The prototype, developed by the Universitat Politècnica de València (UPV) jointly with the Fisabio Foundation (Morella Health Center), enables remote diagnosis of patients in the presence physician assistants for rural healthcare centers with no on-site consultations.
This tool can connect to different devices such as a thermometer, glucometer, pulse oximeter or blood pressure monitor, taking histories of each visit and monitoring chronic patients to detect emergency situations and bring in medical teams as needed.
The tool consists of an application connected to a tablet that also communicates in the cloud to allow patient monitoring. Doctors can carry out remote video-consultation with patients and view the readings of devices, with the aid of a physician assistant. This way they can keep track of the patient, especially those with chronic conditions, or diagnose remotely, as well as prescribe medication.
Compared to appointments over the telephone, which limit the accuracy of diagnoses and are largely unsatisfactory experiences for patients, this tool offers a number of advantages. First of all, it provides more rigorous and precise patient care. Secondly, there is more frequent patient monitoring with a centralized record of the readings over time.
“The idea is for the tool to make an initial diagnosis to detect whether or not it’s an emergency, and if so, to send in a medical team. There is also a camera for videoconferences to make the patient feel greater proximity. The next step will be to incorporate a high-precision camera to to see and diagnose issues related to dermatology,” according Juan Miguel Alberola, principal researcher of this project from the VRAIN institute and professor at Campus Gandia (UPV).
Nel·lo Monfort, a doctor from Vallibona and Castell de Cabres, coordinator of the Morella Health Center and principal investigator of the project for Fisabio, affirms that “the device can improve the accessibility and equity of the public health system for the rural population, as well as prioritize travel by healthcare providers or patients when necessary. Moreover, maintaining resources and services in rural areas reverses territorial inequity and health inequalities, which are major causes of depopulation.”
Movilidad de las zonas rurales
In this regard, Juan Miguel Alberola, a professor at Campus Gandia (UPV) adds that “the fundamental problem that exists in rural areas is mobility. In these areas there is often just one doctor covering several small towns, and who only visits the branch clinic twice a week. When there is an emergency, it is usually the patient – usually elderly – who has to travel to the nearest health center, often on poor roads, especially in winter.”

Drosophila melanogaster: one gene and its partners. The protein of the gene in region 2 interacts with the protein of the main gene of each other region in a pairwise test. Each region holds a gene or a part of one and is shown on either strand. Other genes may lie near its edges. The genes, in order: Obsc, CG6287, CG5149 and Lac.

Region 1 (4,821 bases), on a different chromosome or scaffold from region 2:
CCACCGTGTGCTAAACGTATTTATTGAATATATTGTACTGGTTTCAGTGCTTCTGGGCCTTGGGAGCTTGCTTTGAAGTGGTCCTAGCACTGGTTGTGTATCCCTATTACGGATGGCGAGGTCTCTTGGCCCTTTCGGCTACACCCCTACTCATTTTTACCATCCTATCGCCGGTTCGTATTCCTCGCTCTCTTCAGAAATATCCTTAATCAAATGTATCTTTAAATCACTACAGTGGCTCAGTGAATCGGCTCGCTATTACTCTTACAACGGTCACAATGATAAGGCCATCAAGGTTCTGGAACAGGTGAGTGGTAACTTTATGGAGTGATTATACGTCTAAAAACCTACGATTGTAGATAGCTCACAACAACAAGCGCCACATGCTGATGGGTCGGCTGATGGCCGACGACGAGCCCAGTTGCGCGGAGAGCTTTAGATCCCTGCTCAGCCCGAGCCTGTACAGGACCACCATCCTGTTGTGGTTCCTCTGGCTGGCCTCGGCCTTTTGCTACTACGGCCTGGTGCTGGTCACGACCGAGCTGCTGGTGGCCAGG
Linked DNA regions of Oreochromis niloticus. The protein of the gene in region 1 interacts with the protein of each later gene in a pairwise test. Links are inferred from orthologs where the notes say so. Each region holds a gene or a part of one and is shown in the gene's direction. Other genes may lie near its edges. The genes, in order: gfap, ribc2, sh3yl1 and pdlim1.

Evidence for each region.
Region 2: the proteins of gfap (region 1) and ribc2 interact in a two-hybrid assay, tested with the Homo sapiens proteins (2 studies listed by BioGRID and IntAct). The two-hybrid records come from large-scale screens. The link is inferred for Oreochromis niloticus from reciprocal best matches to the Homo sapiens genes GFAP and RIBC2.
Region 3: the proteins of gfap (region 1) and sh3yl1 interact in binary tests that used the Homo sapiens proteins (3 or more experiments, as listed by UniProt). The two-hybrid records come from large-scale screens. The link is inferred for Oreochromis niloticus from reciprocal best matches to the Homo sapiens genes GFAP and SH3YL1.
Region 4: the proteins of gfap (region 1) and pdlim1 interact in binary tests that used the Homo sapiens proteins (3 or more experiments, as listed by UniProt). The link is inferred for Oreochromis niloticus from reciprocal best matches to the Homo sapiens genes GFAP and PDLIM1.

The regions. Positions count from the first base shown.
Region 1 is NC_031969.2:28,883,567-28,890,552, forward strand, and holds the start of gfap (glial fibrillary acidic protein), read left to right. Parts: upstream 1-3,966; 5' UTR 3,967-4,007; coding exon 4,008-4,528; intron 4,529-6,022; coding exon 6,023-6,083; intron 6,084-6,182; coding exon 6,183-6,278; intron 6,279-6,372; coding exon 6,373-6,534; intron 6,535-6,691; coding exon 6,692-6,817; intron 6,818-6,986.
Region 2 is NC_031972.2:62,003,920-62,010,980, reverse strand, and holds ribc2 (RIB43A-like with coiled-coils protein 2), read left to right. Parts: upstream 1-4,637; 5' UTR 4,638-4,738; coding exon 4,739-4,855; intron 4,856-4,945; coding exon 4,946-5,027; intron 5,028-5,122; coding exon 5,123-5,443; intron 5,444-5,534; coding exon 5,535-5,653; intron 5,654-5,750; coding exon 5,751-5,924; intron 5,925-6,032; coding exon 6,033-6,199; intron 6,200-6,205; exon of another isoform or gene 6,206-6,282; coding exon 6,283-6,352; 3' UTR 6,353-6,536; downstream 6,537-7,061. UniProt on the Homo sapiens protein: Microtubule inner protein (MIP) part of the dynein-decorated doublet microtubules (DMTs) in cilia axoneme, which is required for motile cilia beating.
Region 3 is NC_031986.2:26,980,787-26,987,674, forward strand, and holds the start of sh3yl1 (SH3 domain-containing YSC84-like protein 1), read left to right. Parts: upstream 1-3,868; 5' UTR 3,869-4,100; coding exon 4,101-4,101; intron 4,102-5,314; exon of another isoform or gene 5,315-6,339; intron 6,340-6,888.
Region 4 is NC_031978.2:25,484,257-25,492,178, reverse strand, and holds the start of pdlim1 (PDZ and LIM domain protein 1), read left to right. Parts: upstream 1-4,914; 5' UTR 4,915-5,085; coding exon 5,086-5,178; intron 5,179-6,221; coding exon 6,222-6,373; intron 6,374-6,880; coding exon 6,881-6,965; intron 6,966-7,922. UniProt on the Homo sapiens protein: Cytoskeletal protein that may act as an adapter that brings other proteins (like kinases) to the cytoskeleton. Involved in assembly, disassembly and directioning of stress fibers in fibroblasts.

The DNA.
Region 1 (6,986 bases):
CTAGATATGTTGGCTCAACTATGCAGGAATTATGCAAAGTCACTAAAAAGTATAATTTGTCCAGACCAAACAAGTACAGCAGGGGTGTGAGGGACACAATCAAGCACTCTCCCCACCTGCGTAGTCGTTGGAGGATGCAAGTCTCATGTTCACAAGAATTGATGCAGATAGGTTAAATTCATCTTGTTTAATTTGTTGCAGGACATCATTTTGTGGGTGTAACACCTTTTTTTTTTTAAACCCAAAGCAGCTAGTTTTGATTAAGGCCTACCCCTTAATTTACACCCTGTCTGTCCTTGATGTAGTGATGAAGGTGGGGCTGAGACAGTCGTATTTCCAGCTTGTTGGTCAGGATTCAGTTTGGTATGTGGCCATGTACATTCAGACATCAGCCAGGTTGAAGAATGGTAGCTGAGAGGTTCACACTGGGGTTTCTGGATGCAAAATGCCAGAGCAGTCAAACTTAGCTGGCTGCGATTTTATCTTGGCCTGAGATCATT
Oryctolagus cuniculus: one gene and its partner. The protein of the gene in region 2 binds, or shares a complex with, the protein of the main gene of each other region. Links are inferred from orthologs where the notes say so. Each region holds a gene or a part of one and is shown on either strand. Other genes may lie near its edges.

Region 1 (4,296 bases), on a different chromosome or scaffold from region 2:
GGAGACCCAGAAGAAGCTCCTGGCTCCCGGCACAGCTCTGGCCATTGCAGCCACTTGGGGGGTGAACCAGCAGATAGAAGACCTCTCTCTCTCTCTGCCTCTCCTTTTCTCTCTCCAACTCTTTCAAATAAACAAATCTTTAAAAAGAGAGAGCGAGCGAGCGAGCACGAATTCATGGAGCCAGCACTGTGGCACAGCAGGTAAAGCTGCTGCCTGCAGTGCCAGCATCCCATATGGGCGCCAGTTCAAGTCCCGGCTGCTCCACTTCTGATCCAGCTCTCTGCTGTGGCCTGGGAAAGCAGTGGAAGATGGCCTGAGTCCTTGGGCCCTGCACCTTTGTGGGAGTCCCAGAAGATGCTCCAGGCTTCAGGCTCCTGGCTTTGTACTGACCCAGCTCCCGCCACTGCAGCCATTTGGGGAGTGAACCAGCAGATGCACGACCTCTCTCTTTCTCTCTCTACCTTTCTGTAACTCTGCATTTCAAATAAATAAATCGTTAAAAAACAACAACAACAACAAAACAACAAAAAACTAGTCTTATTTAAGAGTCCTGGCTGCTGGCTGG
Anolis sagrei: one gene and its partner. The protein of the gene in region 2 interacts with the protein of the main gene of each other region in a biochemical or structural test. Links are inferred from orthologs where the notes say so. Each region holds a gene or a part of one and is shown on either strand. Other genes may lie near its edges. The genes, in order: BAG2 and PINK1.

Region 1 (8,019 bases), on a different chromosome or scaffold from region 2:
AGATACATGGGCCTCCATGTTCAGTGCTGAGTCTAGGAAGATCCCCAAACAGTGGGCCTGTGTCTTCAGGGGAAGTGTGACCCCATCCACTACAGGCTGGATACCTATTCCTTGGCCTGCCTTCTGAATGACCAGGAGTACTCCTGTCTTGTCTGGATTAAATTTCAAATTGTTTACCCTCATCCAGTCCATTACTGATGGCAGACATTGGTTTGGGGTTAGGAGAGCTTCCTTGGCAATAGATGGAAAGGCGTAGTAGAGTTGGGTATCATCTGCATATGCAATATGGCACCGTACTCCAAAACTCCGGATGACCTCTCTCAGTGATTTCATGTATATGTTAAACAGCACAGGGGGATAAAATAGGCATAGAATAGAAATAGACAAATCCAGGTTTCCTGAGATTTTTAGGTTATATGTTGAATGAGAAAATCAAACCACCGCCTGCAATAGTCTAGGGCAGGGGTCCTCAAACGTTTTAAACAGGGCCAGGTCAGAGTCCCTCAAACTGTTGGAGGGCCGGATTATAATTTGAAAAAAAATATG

Rural depopulation is a threat to the European population. The estimated decline in numbers of the rural population in Spain has been by around 40% since 1950, with more frequent declines expected in the next two decades. In rural areas, the population is usually older than in urban areas and will begin to decline slowly over the next decade. This depopulation has implications for services such as medical care, that are limited in rural settings.
In the Valencian Community there are rural areas such as the Els Ports region that connects 7,075 inhabitants distributed in 17 municipalities, the vast majority being elderly and disperse.
This situation, as Juan Miguel Alberola highlights, “makes it necessary to offer a high-quality remote health care system for patients in rural areas. In the coming years, telehealth or telemedicine, especially as a result of Covid-19, will develop to offer higher quality and more precise care than the telephone call. AI will never be able to replace a person but it will be much more accurate than a phone call.”
Collaboration between entities
The Fisabio Foundation and the UPV, with the aim of generating synergies and stimulating new collaborations between research staff, health personnel and university professionals, collaborate through the UniSalut Program (Polisabio), the application period is currently open. The tool was developed thanks to this collaboration, specifically under the “Preparatory Actions” grant given to the program.